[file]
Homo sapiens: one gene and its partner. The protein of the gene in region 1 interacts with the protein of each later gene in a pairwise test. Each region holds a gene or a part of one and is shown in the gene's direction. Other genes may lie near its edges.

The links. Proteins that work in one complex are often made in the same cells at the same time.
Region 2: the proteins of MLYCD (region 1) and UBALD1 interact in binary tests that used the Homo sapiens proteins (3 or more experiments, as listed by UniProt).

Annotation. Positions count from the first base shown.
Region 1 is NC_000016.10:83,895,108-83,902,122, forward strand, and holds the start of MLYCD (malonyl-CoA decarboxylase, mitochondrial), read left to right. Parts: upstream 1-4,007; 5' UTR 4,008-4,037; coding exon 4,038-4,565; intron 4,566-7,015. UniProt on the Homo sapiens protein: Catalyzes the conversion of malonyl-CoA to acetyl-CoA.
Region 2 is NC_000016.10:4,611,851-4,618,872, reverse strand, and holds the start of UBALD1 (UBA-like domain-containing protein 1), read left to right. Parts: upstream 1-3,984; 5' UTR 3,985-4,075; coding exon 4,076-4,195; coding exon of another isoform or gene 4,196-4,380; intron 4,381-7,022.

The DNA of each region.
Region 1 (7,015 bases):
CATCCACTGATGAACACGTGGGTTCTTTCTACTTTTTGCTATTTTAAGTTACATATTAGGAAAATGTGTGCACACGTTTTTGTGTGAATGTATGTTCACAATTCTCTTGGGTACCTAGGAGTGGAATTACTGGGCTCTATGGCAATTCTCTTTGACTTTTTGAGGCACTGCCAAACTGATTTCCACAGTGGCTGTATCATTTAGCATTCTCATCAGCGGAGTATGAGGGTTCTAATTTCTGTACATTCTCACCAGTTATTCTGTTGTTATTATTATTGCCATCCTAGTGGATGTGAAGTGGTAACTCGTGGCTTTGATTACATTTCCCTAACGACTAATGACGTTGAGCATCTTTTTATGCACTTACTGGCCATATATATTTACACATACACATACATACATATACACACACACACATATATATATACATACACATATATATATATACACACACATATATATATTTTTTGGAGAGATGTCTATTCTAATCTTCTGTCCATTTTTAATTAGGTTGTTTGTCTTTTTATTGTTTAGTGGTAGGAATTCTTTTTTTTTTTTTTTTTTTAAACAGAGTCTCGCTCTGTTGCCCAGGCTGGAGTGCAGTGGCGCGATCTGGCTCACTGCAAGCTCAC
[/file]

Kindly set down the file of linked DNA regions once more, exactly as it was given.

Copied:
Homo sapiens: one gene and its partner. The protein of the gene in region 1 interacts with the protein of each later gene in a pairwise test. Each region holds a gene or a part of one and is shown in the gene's direction. Other genes may lie near its edges.

The links. Proteins that work in one complex are often made in the same cells at the same time.
Region 2: the proteins of MLYCD (region 1) and UBALD1 interact in binary tests that used the Homo sapiens proteins (3 or more experiments, as listed by UniProt).

Annotation. Positions count from the first base shown.
Region 1 is NC_000016.10:83,895,108-83,902,122, forward strand, and holds the start of MLYCD (malonyl-CoA decarboxylase, mitochondrial), read left to right. Parts: upstream 1-4,007; 5' UTR 4,008-4,037; coding exon 4,038-4,565; intron 4,566-7,015. UniProt on the Homo sapiens protein: Catalyzes the conversion of malonyl-CoA to acetyl-CoA.
Region 2 is NC_000016.10:4,611,851-4,618,872, reverse strand, and holds the start of UBALD1 (UBA-like domain-containing protein 1), read left to right. Parts: upstream 1-3,984; 5' UTR 3,985-4,075; coding exon 4,076-4,195; coding exon of another isoform or gene 4,196-4,380; intron 4,381-7,022.

The DNA of each region.
Region 1 (7,015 bases):
CATCCACTGATGAACACGTGGGTTCTTTCTACTTTTTGCTATTTTAAGTTACATATTAGGAAAATGTGTGCACACGTTTTTGTGTGAATGTATGTTCACAATTCTCTTGGGTACCTAGGAGTGGAATTACTGGGCTCTATGGCAATTCTCTTTGACTTTTTGAGGCACTGCCAAACTGATTTCCACAGTGGCTGTATCATTTAGCATTCTCATCAGCGGAGTATGAGGGTTCTAATTTCTGTACATTCTCACCAGTTATTCTGTTGTTATTATTATTGCCATCCTAGTGGATGTGAAGTGGTAACTCGTGGCTTTGATTACATTTCCCTAACGACTAATGACGTTGAGCATCTTTTTATGCACTTACTGGCCATATATATTTACACATACACATACATACATATACACACACACACATATATATATACATACACATATATATATATACACACACATATATATATTTTTTGGAGAGATGTCTATTCTAATCTTCTGTCCATTTTTAATTAGGTTGTTTGTCTTTTTATTGTTTAGTGGTAGGAATTCTTTTTTTTTTTTTTTTTTTAAACAGAGTCTCGCTCTGTTGCCCAGGCTGGAGTGCAGTGGCGCGATCTGGCTCACTGCAAGCTCAC